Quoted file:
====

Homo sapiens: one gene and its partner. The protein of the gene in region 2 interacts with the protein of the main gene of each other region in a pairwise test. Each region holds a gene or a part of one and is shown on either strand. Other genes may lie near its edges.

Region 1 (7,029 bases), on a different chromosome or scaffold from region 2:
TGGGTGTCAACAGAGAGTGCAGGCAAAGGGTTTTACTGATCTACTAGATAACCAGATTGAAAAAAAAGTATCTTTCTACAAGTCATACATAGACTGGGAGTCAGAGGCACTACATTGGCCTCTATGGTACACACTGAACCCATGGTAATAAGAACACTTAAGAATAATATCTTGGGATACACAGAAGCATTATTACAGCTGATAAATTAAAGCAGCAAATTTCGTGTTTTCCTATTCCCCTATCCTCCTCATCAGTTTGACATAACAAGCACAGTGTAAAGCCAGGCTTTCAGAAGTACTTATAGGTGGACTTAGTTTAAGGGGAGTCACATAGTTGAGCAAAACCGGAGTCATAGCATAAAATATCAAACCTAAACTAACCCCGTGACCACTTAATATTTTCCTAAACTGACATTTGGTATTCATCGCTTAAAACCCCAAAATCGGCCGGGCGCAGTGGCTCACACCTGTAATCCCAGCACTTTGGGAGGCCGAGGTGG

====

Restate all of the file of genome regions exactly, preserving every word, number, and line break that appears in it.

Homo sapiens: one gene and its partner. The protein of the gene in region 2 interacts with the protein of the main gene of each other region in a pairwise test. Each region holds a gene or a part of one and is shown on either strand. Other genes may lie near its edges.

Region 1 (7,029 bases), on a different chromosome or scaffold from region 2:
TGGGTGTCAACAGAGAGTGCAGGCAAAGGGTTTTACTGATCTACTAGATAACCAGATTGAAAAAAAAGTATCTTTCTACAAGTCATACATAGACTGGGAGTCAGAGGCACTACATTGGCCTCTATGGTACACACTGAACCCATGGTAATAAGAACACTTAAGAATAATATCTTGGGATACACAGAAGCATTATTACAGCTGATAAATTAAAGCAGCAAATTTCGTGTTTTCCTATTCCCCTATCCTCCTCATCAGTTTGACATAACAAGCACAGTGTAAAGCCAGGCTTTCAGAAGTACTTATAGGTGGACTTAGTTTAAGGGGAGTCACATAGTTGAGCAAAACCGGAGTCATAGCATAAAATATCAAACCTAAACTAACCCCGTGACCACTTAATATTTTCCTAAACTGACATTTGGTATTCATCGCTTAAAACCCCAAAATCGGCCGGGCGCAGTGGCTCACACCTGTAATCCCAGCACTTTGGGAGGCCGAGGTGG